Reproductive Health

Georgia Plays Front-Runner on Anti-Choice Agenda

Thursday, March 3, 2011

A small gathering of anti-choice activists this week denounced abortion as black genocide. They join a widening attack on reproductive rights in Georgia and across the country.

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'Turning Back the Clock'

Janelle Yamarick is community services director for the Feminist Women's Health Center, an Atlanta-area abortion provider.

"We believe that many Georgians are not aware of what's happening in our state capital," she said. She said Franklin's bill, along with others, "are about turning back the clock on the fundamental human right for a woman to make her own health care decisions in conjunction with her doctor, religious advisor or family."

Franklin's "prenatal death" bill hasn't moved toward further action in the legislature, but Yamarick said it's important for Georgians to know that "such a wildly out-of-step bill has been introduced."

Pro-choice activist Loretta J. Ross is national coordinator of the Atlanta-based SisterSong Women of Color Reproductive Justice Collective.

"These folks are attempting to shame and blame African American women for our choices," she said "They are funded and supported by the white anti-abortion movement to attempt to portray themselves as legitimate champions of black children. In fact, they are shameless themselves in trying to exploit serious issues of racial justice for their own goals of limiting the freedom of black women."

The Guttmacher Institute debunked claims that abortion clinics are targeting black neighborhoods. In 2008 it examined the racial and ethnic makeup of neighborhoods with abortion clinics and found that fewer than 1-in-10 abortion clinics were in predominantly African American neighborhoods.

The Atlanta National Day of Mourning event this week was sponsored by the National Black Prolife Coalition, a collaboration of black anti-choice leaders from around the nation that's based in Dallas. Similar gatherings were also held Monday at state capitals in Pennsylvania, New York, Alabama, California, Kansas, Minnesota, Missouri, North Carolina, Ohio, Texas and Virginia. No future protests were planned at the events.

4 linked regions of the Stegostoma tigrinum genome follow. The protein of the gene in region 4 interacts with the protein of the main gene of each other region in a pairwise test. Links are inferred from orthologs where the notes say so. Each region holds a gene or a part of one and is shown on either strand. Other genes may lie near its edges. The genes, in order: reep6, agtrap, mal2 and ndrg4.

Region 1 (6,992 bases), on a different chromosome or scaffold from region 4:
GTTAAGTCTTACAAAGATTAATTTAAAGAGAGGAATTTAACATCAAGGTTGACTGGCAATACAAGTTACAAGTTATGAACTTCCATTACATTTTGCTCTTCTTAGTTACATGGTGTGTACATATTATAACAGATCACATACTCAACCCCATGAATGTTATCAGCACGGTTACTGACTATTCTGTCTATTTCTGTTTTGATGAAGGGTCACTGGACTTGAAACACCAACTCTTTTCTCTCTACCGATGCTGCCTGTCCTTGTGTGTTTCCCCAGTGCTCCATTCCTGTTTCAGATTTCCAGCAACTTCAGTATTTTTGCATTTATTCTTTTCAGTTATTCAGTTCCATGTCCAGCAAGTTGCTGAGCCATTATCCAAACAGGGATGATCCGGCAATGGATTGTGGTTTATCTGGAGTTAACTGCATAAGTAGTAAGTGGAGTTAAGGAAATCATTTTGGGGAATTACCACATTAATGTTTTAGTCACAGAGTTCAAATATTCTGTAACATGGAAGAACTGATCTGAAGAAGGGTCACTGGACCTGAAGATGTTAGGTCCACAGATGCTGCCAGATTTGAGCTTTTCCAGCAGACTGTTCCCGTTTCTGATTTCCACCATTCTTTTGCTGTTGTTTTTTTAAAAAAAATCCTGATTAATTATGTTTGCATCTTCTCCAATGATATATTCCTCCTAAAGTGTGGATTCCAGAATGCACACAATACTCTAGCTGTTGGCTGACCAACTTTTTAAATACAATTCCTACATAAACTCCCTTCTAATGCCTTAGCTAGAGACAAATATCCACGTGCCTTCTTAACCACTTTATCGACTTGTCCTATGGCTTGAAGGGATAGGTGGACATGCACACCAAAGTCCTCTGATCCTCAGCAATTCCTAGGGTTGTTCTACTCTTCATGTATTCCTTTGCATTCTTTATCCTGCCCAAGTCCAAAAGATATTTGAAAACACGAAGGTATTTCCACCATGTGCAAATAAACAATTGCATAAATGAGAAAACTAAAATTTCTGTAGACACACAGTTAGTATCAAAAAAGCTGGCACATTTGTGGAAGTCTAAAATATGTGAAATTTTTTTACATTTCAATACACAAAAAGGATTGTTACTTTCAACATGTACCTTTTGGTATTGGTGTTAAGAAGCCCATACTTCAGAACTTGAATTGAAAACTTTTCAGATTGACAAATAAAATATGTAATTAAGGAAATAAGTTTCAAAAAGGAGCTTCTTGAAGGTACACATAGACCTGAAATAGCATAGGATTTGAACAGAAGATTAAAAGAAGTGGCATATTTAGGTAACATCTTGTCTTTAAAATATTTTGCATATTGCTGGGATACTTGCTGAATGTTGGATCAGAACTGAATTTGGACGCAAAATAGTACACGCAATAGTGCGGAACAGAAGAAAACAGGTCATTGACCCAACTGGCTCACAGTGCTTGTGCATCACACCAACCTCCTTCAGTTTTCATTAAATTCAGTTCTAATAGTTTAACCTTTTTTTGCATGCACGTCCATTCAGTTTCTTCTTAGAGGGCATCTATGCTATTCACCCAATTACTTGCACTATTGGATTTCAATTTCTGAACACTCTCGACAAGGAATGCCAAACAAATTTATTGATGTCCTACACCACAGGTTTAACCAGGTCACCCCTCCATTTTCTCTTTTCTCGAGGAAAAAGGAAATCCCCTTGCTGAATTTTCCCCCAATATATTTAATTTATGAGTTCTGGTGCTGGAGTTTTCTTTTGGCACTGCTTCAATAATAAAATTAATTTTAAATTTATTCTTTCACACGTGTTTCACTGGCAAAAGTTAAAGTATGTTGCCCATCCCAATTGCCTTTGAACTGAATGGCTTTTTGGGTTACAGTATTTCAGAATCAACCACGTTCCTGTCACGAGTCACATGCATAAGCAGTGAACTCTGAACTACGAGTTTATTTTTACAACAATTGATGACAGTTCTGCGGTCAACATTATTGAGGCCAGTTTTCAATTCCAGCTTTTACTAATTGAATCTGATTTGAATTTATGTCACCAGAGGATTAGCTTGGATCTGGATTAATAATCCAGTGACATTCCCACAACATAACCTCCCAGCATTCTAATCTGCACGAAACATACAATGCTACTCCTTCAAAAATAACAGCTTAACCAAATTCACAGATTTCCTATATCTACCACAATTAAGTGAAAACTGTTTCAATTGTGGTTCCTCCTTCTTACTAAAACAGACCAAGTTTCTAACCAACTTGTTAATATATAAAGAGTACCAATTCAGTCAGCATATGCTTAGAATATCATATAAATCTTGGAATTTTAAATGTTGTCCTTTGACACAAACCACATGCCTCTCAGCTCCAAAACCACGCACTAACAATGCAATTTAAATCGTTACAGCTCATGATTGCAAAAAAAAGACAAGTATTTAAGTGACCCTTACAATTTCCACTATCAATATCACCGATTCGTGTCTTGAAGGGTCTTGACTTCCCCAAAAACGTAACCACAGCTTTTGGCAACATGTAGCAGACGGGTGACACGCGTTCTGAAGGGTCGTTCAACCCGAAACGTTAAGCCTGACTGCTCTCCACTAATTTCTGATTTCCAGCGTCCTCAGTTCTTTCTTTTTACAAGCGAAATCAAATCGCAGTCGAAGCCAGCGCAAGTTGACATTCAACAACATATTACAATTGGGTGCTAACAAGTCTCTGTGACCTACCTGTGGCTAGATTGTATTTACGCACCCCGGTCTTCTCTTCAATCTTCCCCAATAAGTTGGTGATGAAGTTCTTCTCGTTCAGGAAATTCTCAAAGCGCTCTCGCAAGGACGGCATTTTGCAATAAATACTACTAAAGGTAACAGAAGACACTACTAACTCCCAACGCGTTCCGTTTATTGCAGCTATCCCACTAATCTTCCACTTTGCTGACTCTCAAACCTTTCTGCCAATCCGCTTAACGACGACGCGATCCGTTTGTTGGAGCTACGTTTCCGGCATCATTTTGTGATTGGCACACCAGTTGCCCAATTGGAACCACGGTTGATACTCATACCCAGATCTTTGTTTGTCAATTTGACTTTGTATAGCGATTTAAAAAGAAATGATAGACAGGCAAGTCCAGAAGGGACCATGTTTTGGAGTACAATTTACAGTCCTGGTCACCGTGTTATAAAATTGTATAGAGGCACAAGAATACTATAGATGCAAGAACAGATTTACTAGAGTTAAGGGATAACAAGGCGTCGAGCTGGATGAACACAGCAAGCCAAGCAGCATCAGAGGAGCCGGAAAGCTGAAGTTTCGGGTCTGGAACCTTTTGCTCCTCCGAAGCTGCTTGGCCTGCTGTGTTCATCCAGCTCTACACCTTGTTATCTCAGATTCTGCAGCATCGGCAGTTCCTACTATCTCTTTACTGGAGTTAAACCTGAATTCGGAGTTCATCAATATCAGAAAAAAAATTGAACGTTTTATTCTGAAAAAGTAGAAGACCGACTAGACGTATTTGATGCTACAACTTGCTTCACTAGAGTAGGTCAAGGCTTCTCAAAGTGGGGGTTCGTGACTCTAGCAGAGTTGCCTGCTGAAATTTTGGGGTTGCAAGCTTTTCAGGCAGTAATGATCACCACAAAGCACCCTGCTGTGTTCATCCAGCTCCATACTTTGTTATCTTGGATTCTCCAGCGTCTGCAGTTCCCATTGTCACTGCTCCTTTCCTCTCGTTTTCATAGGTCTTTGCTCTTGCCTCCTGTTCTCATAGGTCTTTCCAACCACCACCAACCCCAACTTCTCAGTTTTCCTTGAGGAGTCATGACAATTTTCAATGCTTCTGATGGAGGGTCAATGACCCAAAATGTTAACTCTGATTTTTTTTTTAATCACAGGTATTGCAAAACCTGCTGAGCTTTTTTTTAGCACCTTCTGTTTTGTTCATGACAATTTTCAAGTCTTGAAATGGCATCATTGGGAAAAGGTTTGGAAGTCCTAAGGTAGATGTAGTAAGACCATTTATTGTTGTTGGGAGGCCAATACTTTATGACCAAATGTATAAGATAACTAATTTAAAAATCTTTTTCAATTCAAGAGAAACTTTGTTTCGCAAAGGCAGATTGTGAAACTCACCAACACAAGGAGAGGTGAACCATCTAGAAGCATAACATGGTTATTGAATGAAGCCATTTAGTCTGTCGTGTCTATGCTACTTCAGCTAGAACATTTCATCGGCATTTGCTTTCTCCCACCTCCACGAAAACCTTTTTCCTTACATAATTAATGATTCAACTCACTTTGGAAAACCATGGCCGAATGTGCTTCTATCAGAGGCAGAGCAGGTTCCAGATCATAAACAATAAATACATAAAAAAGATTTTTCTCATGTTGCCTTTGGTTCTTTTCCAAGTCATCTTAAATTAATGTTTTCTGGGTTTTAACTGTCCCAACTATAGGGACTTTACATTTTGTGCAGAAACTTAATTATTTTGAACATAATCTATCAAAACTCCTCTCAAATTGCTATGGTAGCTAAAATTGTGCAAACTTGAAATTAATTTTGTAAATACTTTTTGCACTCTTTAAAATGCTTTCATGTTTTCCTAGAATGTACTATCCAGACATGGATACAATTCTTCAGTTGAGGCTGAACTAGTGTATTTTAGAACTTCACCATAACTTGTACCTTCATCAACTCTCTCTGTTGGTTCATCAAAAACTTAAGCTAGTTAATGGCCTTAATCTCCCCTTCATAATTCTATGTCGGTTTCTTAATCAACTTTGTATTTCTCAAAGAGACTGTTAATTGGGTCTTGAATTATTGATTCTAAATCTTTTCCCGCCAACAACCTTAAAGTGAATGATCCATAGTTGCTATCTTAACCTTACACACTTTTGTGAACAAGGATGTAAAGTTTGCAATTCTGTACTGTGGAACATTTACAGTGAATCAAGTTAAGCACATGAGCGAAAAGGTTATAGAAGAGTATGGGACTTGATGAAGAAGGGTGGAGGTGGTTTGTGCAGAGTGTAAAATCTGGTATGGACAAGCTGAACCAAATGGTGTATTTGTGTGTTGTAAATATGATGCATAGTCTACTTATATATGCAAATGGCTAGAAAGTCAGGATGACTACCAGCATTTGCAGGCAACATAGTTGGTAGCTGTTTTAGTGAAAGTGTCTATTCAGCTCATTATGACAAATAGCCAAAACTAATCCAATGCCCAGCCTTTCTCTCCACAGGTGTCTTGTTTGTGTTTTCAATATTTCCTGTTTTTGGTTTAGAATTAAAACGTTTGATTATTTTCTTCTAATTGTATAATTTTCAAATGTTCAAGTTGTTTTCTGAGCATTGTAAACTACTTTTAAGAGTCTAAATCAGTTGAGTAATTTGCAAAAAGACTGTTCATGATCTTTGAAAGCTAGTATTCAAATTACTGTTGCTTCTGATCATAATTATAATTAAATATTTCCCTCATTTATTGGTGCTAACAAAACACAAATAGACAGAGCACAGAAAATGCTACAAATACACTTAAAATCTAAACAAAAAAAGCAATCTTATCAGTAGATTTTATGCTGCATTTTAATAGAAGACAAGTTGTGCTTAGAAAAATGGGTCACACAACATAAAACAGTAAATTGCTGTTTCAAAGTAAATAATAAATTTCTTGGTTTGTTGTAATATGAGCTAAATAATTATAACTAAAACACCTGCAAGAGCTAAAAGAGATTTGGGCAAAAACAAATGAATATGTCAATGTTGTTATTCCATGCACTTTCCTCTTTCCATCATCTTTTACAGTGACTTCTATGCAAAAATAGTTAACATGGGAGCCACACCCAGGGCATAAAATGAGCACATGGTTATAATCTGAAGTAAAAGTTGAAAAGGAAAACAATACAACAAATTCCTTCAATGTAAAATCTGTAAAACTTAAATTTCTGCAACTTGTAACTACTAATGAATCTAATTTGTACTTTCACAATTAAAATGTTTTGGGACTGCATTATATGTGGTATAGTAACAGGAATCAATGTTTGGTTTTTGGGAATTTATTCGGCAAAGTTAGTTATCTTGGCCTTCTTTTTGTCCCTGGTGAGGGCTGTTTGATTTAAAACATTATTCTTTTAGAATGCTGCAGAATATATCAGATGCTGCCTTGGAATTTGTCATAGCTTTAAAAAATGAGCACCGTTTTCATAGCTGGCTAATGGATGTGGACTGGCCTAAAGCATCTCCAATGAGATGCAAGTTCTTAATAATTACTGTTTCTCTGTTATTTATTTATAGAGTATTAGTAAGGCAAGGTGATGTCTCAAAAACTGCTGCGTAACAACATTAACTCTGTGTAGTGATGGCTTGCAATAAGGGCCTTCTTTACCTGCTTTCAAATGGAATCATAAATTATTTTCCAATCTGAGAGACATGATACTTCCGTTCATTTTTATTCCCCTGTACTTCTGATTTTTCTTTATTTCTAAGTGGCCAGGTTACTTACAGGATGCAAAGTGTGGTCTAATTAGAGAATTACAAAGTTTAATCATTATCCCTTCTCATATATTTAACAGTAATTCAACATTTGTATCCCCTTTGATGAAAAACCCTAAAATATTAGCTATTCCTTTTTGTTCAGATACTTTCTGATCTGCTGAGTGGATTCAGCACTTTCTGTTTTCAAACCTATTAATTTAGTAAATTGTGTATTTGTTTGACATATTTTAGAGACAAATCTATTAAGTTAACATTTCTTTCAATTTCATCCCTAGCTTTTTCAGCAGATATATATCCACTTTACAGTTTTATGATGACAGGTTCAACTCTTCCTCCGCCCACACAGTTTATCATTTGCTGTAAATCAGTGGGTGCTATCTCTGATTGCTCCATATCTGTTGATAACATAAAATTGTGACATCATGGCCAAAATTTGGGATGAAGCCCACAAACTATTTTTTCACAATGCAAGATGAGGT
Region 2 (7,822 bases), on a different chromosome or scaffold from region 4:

Davis said she thinks the abortion rate among black women isn't a matter of inadequate access to contraception, since the state has hundreds of clinics that provide contraception.

Dawn Daniels, of Lawrenceville, Ga., said she attended the protest with six of her seven sons because she is alarmed that abortion "is killing off my people."

Asked if she favored increased access to contraception, she said she was "in favor of holiness."

Davis says a Bible-based campaign would win people "one heart at a time."


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Diane Loupe is a freelance writer and editor based in Decatur, Ga. A former reporter for the Atlanta Journal-Constitution, she has an master's degree in journalism from the University of Missouri.

For more information:

"Ga. Law Could Give Death Penalty for Miscarriages," Mother Jones:

The CDC's Abortion Surveillance Report for 2007, released Feb. 25, 2011:

"Abortion and Women of Color: The Bigger Picture," Guttmacher Institute:

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